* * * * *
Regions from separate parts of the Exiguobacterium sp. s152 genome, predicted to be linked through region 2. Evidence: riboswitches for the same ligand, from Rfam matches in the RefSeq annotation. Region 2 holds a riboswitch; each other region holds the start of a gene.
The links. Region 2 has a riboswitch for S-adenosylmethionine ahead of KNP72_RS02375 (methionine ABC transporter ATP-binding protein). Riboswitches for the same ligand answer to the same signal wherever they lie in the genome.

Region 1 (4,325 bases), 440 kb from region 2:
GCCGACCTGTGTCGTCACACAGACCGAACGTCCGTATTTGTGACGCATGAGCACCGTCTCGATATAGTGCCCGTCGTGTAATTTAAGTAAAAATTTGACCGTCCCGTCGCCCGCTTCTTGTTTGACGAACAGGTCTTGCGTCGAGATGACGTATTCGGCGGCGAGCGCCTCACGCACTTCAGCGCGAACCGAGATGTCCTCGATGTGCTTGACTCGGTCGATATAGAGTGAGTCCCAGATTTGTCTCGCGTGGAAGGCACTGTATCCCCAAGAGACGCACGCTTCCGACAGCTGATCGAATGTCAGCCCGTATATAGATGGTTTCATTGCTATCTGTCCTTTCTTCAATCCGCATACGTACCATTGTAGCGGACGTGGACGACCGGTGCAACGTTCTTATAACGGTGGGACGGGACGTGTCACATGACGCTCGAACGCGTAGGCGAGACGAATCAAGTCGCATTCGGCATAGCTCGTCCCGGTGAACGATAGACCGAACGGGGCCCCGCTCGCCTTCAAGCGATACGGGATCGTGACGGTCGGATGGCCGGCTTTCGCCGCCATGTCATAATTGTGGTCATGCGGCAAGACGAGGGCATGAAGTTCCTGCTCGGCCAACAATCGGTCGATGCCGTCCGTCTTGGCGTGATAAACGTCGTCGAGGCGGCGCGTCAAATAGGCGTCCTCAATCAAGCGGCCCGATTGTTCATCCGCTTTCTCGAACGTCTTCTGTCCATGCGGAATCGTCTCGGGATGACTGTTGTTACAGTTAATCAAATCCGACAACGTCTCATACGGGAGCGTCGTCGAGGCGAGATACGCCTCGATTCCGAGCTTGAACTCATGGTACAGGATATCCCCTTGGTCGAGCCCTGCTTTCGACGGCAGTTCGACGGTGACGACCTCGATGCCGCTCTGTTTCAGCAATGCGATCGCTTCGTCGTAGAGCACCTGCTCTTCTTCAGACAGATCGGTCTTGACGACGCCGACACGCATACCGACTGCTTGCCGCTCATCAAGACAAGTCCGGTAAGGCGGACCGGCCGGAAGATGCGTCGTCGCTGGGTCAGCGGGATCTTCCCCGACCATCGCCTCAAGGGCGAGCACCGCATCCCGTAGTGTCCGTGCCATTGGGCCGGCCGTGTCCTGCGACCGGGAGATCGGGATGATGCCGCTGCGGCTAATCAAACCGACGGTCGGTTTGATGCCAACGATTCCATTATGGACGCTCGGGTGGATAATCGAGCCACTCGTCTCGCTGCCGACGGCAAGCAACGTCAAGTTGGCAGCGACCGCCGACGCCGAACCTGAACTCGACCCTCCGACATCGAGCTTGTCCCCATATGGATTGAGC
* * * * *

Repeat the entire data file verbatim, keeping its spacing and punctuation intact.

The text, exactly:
Regions from separate parts of the Exiguobacterium sp. s152 genome, predicted to be linked through region 2. Evidence: riboswitches for the same ligand, from Rfam matches in the RefSeq annotation. Region 2 holds a riboswitch; each other region holds the start of a gene.
The links. Region 2 has a riboswitch for S-adenosylmethionine ahead of KNP72_RS02375 (methionine ABC transporter ATP-binding protein). Riboswitches for the same ligand answer to the same signal wherever they lie in the genome.

Region 1 (4,325 bases), 440 kb from region 2:
GCCGACCTGTGTCGTCACACAGACCGAACGTCCGTATTTGTGACGCATGAGCACCGTCTCGATATAGTGCCCGTCGTGTAATTTAAGTAAAAATTTGACCGTCCCGTCGCCCGCTTCTTGTTTGACGAACAGGTCTTGCGTCGAGATGACGTATTCGGCGGCGAGCGCCTCACGCACTTCAGCGCGAACCGAGATGTCCTCGATGTGCTTGACTCGGTCGATATAGAGTGAGTCCCAGATTTGTCTCGCGTGGAAGGCACTGTATCCCCAAGAGACGCACGCTTCCGACAGCTGATCGAATGTCAGCCCGTATATAGATGGTTTCATTGCTATCTGTCCTTTCTTCAATCCGCATACGTACCATTGTAGCGGACGTGGACGACCGGTGCAACGTTCTTATAACGGTGGGACGGGACGTGTCACATGACGCTCGAACGCGTAGGCGAGACGAATCAAGTCGCATTCGGCATAGCTCGTCCCGGTGAACGATAGACCGAACGGGGCCCCGCTCGCCTTCAAGCGATACGGGATCGTGACGGTCGGATGGCCGGCTTTCGCCGCCATGTCATAATTGTGGTCATGCGGCAAGACGAGGGCATGAAGTTCCTGCTCGGCCAACAATCGGTCGATGCCGTCCGTCTTGGCGTGATAAACGTCGTCGAGGCGGCGCGTCAAATAGGCGTCCTCAATCAAGCGGCCCGATTGTTCATCCGCTTTCTCGAACGTCTTCTGTCCATGCGGAATCGTCTCGGGATGACTGTTGTTACAGTTAATCAAATCCGACAACGTCTCATACGGGAGCGTCGTCGAGGCGAGATACGCCTCGATTCCGAGCTTGAACTCATGGTACAGGATATCCCCTTGGTCGAGCCCTGCTTTCGACGGCAGTTCGACGGTGACGACCTCGATGCCGCTCTGTTTCAGCAATGCGATCGCTTCGTCGTAGAGCACCTGCTCTTCTTCAGACAGATCGGTCTTGACGACGCCGACACGCATACCGACTGCTTGCCGCTCATCAAGACAAGTCCGGTAAGGCGGACCGGCCGGAAGATGCGTCGTCGCTGGGTCAGCGGGATCTTCCCCGACCATCGCCTCAAGGGCGAGCACCGCATCCCGTAGTGTCCGTGCCATTGGGCCGGCCGTGTCCTGCGACCGGGAGATCGGGATGATGCCGCTGCGGCTAATCAAACCGACGGTCGGTTTGATGCCAACGATTCCATTATGGACGCTCGGGTGGATAATCGAGCCACTCGTCTCGCTGCCGACGGCAAGCAACGTCAAGTTGGCAGCGACCGCCGACGCCGAACCTGAACTCGACCCTCCGACATCGAGCTTGTCCCCATATGGATTGAGC